34. International Public Finance Conference
The Political Economy of Natural Disaster Prevention And MitigationTülin Altun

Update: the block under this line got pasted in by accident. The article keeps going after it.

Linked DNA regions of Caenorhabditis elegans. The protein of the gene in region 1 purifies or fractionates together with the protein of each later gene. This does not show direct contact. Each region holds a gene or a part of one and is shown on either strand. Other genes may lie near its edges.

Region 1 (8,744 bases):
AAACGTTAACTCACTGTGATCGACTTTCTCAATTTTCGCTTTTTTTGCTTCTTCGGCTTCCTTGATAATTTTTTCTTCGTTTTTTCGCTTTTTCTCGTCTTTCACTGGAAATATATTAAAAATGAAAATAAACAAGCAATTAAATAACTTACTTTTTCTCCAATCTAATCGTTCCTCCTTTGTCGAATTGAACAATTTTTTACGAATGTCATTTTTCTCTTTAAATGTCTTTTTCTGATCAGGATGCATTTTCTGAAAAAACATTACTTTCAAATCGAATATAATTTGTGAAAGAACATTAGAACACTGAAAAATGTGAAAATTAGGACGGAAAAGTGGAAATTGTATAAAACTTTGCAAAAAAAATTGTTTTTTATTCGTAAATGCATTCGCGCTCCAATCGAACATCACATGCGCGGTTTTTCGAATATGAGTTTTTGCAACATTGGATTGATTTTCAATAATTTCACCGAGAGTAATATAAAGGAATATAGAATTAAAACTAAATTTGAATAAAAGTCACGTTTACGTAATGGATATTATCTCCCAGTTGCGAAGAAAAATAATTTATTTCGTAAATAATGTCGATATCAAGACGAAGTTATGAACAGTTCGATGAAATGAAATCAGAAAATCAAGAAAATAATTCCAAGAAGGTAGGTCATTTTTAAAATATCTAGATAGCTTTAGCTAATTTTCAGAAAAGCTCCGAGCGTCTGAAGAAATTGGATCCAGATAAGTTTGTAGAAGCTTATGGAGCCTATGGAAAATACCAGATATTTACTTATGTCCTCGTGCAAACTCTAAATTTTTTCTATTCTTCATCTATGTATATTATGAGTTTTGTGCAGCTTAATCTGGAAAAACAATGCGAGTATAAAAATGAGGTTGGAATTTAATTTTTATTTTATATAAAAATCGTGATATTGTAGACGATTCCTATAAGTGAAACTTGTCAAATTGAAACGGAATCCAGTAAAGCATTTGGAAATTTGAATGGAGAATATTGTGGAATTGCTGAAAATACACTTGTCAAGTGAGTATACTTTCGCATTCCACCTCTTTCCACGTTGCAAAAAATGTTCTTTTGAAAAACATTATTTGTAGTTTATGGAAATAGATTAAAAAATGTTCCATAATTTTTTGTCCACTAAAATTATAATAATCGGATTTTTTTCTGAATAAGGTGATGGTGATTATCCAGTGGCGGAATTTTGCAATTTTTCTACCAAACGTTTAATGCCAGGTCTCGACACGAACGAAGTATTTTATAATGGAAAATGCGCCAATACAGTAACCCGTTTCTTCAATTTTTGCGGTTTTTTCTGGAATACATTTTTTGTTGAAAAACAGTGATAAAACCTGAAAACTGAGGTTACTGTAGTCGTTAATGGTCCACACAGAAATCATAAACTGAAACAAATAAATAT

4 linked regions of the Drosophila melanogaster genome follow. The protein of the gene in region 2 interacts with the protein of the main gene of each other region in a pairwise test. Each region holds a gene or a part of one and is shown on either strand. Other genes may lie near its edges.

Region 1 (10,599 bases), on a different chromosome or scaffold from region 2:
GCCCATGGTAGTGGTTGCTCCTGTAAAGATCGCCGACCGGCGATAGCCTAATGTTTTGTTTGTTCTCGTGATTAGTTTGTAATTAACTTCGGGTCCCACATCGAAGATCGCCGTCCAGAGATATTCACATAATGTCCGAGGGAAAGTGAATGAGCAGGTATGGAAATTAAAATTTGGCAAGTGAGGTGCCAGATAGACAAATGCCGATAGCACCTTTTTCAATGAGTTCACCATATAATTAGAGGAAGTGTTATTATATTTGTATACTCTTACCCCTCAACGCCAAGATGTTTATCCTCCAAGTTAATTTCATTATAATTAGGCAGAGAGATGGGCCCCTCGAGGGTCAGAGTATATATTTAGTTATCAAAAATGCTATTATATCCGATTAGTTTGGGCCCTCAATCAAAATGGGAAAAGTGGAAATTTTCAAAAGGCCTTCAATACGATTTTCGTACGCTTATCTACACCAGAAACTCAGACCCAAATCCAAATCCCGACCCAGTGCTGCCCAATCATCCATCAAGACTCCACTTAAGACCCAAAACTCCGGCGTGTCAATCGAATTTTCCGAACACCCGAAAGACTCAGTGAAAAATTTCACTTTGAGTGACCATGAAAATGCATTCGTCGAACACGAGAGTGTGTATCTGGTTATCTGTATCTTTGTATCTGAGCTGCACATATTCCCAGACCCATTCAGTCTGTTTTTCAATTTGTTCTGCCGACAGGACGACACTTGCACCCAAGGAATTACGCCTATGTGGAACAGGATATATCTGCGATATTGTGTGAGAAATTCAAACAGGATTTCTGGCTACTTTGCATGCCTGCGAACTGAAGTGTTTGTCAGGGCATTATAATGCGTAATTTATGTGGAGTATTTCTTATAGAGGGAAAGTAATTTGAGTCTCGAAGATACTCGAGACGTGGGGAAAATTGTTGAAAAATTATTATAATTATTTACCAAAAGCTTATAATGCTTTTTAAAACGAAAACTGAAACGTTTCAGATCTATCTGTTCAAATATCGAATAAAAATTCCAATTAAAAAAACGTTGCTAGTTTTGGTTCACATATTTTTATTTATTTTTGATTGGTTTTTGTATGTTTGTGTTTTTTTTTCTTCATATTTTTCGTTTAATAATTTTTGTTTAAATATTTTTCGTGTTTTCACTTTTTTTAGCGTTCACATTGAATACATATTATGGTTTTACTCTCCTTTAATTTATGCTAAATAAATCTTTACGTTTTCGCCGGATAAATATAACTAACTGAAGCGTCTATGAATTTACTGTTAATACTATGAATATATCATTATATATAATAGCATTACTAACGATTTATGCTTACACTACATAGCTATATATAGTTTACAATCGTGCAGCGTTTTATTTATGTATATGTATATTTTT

Societies do not take adequate action to transfer risk or to prevent/mitigate potential damage caused by natural disasters. Essentially, the public sector must intervene in market failures stemming from such problems as imperfect and/or asymmetric information, myopia, and collective inertia. Although more efficient allocation of social resources reduce the fiscal burden of natural disasters on public finance and increase social welfare, the public sector also fails in this regard. Specifically, certain political motivations prevent effective natural disaster risk management, one example being that politicians, due to the problem of time inconsistency in public finances, attach greater importance to policies that will bolster short-term electoral support. Politicians consequently fail to enact sufficient regulations and make the necessary investments with regard to natural disaster prevention if the safeguard’s benefits manifest in the long term while placing burdens on constituents in the short. As such, they prefer distributing disaster aid as doing so garners election support. Solving the problems stemming from political motivations is only possible by establishing institutional mechanisms that increase democratic accountability and raise public awareness of the risks of natural disasters.